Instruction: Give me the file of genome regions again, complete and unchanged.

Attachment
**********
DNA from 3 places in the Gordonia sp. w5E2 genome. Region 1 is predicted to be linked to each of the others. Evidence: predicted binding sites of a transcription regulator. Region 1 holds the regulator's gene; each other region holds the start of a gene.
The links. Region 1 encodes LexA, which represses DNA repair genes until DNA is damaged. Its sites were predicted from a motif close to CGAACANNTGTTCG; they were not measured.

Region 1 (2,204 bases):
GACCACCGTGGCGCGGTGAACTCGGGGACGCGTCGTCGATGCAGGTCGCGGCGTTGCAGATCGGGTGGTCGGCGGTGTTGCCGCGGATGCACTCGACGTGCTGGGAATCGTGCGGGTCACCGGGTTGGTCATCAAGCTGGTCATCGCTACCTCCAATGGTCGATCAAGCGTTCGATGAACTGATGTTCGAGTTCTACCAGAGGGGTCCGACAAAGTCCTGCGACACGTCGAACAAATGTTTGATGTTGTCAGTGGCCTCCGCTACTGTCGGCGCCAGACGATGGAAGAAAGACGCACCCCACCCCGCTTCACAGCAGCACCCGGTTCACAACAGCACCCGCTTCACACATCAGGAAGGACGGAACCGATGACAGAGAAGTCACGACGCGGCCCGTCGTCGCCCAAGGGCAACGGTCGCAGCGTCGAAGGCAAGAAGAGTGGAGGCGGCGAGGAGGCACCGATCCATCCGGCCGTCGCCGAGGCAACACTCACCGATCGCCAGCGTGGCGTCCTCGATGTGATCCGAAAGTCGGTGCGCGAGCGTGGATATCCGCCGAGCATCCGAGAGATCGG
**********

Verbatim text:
DNA from 3 places in the Gordonia sp. w5E2 genome. Region 1 is predicted to be linked to each of the others. Evidence: predicted binding sites of a transcription regulator. Region 1 holds the regulator's gene; each other region holds the start of a gene.
The links. Region 1 encodes LexA, which represses DNA repair genes until DNA is damaged. Its sites were predicted from a motif close to CGAACANNTGTTCG; they were not measured.

Region 1 (2,204 bases):
GACCACCGTGGCGCGGTGAACTCGGGGACGCGTCGTCGATGCAGGTCGCGGCGTTGCAGATCGGGTGGTCGGCGGTGTTGCCGCGGATGCACTCGACGTGCTGGGAATCGTGCGGGTCACCGGGTTGGTCATCAAGCTGGTCATCGCTACCTCCAATGGTCGATCAAGCGTTCGATGAACTGATGTTCGAGTTCTACCAGAGGGGTCCGACAAAGTCCTGCGACACGTCGAACAAATGTTTGATGTTGTCAGTGGCCTCCGCTACTGTCGGCGCCAGACGATGGAAGAAAGACGCACCCCACCCCGCTTCACAGCAGCACCCGGTTCACAACAGCACCCGCTTCACACATCAGGAAGGACGGAACCGATGACAGAGAAGTCACGACGCGGCCCGTCGTCGCCCAAGGGCAACGGTCGCAGCGTCGAAGGCAAGAAGAGTGGAGGCGGCGAGGAGGCACCGATCCATCCGGCCGTCGCCGAGGCAACACTCACCGATCGCCAGCGTGGCGTCCTCGATGTGATCCGAAAGTCGGTGCGCGAGCGTGGATATCCGCCGAGCATCCGAGAGATCGG